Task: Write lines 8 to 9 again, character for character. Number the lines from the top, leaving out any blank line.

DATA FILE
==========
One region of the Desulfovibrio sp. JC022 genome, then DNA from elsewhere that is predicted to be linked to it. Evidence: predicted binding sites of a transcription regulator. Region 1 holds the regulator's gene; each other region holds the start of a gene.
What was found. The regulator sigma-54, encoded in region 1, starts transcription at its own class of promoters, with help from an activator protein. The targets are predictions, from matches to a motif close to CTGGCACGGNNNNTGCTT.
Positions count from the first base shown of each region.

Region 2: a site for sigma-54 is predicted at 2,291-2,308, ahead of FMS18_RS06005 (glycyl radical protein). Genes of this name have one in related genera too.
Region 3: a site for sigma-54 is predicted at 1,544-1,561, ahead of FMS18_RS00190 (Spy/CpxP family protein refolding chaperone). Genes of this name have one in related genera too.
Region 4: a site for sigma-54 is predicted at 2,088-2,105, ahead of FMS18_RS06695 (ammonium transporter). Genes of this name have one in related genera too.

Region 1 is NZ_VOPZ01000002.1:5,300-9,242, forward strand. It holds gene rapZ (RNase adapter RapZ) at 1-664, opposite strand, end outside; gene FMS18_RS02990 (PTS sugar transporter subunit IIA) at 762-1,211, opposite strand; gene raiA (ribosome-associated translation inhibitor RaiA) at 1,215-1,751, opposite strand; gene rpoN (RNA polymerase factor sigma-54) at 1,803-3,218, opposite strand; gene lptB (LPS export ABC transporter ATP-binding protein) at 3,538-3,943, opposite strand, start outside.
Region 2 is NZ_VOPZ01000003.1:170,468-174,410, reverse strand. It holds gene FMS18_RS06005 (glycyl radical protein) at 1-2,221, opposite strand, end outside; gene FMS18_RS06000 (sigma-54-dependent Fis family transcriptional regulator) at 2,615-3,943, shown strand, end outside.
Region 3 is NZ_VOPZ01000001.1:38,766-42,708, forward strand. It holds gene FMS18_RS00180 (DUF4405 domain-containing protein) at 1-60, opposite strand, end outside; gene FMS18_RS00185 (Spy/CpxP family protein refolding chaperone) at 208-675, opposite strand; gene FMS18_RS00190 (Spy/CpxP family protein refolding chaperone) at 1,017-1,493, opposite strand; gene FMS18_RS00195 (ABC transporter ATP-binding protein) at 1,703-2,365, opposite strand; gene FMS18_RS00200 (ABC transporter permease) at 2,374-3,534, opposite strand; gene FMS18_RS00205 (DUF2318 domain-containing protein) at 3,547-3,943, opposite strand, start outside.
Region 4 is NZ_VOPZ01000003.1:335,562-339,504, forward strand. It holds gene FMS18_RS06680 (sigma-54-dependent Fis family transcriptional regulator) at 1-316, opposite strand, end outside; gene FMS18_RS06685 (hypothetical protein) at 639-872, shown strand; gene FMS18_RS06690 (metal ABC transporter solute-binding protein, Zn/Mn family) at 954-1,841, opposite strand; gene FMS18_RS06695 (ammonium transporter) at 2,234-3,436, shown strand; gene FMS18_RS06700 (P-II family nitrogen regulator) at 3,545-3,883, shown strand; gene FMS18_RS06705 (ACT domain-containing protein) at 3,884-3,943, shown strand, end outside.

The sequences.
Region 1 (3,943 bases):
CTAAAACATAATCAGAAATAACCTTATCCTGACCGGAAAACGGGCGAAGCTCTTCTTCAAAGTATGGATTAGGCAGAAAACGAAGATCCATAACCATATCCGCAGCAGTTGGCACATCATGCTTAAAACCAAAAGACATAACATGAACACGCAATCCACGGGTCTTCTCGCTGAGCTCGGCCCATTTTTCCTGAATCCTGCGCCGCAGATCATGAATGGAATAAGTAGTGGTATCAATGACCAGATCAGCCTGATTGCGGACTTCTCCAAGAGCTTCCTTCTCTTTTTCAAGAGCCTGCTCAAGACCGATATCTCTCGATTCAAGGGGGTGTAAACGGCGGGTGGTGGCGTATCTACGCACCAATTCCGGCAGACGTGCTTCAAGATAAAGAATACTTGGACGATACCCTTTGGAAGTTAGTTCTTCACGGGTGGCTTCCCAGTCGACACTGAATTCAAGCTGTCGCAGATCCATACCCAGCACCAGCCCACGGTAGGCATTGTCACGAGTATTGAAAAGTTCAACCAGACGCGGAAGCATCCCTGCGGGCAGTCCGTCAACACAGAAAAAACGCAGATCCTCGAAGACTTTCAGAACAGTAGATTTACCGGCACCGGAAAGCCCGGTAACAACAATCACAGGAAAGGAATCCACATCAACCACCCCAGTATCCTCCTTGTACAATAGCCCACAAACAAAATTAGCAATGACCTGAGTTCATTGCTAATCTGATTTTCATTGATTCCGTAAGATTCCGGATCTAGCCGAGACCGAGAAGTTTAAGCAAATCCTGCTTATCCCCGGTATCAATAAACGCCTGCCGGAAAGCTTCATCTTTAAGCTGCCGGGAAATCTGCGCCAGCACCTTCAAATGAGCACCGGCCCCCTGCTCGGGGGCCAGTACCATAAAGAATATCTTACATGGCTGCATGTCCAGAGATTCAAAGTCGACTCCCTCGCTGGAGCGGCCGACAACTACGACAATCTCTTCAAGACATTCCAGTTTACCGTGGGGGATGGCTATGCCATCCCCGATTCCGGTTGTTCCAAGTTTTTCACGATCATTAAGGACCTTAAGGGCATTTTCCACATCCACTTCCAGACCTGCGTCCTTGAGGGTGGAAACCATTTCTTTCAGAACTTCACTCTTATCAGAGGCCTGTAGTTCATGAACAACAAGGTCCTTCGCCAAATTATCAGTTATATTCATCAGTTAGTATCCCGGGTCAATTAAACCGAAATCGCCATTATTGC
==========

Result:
Region 2 is NZ_VOPZ01000003.1:170,468-174,410, reverse strand. It holds gene FMS18_RS06005 (glycyl radical protein) at 1-2,221, opposite strand, end outside; gene FMS18_RS06000 (sigma-54-dependent Fis family transcriptional regulator) at 2,615-3,943, shown strand, end outside.
Region 3 is NZ_VOPZ01000001.1:38,766-42,708, forward strand. It holds gene FMS18_RS00180 (DUF4405 domain-containing protein) at 1-60, opposite strand, end outside; gene FMS18_RS00185 (Spy/CpxP family protein refolding chaperone) at 208-675, opposite strand; gene FMS18_RS00190 (Spy/CpxP family protein refolding chaperone) at 1,017-1,493, opposite strand; gene FMS18_RS00195 (ABC transporter ATP-binding protein) at 1,703-2,365, opposite strand; gene FMS18_RS00200 (ABC transporter permease) at 2,374-3,534, opposite strand; gene FMS18_RS00205 (DUF2318 domain-containing protein) at 3,547-3,943, opposite strand, start outside.